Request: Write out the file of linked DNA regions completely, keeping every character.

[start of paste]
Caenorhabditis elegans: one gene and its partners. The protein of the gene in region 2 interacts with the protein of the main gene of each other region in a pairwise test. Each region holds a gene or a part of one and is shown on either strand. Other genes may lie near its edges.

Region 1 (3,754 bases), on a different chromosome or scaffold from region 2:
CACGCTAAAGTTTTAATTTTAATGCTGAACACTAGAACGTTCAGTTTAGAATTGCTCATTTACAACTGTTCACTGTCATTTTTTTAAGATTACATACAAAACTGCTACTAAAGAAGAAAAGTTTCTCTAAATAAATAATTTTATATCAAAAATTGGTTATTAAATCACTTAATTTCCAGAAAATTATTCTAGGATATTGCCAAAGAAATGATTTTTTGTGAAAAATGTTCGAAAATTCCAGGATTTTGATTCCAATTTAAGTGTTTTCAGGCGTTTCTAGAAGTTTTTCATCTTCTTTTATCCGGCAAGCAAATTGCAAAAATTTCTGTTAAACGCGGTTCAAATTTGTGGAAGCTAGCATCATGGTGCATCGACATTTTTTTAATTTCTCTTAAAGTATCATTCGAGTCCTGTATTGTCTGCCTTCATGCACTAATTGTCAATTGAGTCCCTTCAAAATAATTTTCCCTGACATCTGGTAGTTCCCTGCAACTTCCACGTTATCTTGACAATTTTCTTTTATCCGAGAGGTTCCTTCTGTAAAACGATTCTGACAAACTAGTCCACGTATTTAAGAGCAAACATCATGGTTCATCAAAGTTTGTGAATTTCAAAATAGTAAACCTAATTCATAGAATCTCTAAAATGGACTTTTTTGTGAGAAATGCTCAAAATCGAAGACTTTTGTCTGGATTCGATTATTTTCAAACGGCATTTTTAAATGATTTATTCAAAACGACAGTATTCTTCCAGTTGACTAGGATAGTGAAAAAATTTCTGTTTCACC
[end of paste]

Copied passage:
Caenorhabditis elegans: one gene and its partners. The protein of the gene in region 2 interacts with the protein of the main gene of each other region in a pairwise test. Each region holds a gene or a part of one and is shown on either strand. Other genes may lie near its edges.

Region 1 (3,754 bases), on a different chromosome or scaffold from region 2:
CACGCTAAAGTTTTAATTTTAATGCTGAACACTAGAACGTTCAGTTTAGAATTGCTCATTTACAACTGTTCACTGTCATTTTTTTAAGATTACATACAAAACTGCTACTAAAGAAGAAAAGTTTCTCTAAATAAATAATTTTATATCAAAAATTGGTTATTAAATCACTTAATTTCCAGAAAATTATTCTAGGATATTGCCAAAGAAATGATTTTTTGTGAAAAATGTTCGAAAATTCCAGGATTTTGATTCCAATTTAAGTGTTTTCAGGCGTTTCTAGAAGTTTTTCATCTTCTTTTATCCGGCAAGCAAATTGCAAAAATTTCTGTTAAACGCGGTTCAAATTTGTGGAAGCTAGCATCATGGTGCATCGACATTTTTTTAATTTCTCTTAAAGTATCATTCGAGTCCTGTATTGTCTGCCTTCATGCACTAATTGTCAATTGAGTCCCTTCAAAATAATTTTCCCTGACATCTGGTAGTTCCCTGCAACTTCCACGTTATCTTGACAATTTTCTTTTATCCGAGAGGTTCCTTCTGTAAAACGATTCTGACAAACTAGTCCACGTATTTAAGAGCAAACATCATGGTTCATCAAAGTTTGTGAATTTCAAAATAGTAAACCTAATTCATAGAATCTCTAAAATGGACTTTTTTGTGAGAAATGCTCAAAATCGAAGACTTTTGTCTGGATTCGATTATTTTCAAACGGCATTTTTAAATGATTTATTCAAAACGACAGTATTCTTCCAGTTGACTAGGATAGTGAAAAAATTTCTGTTTCACC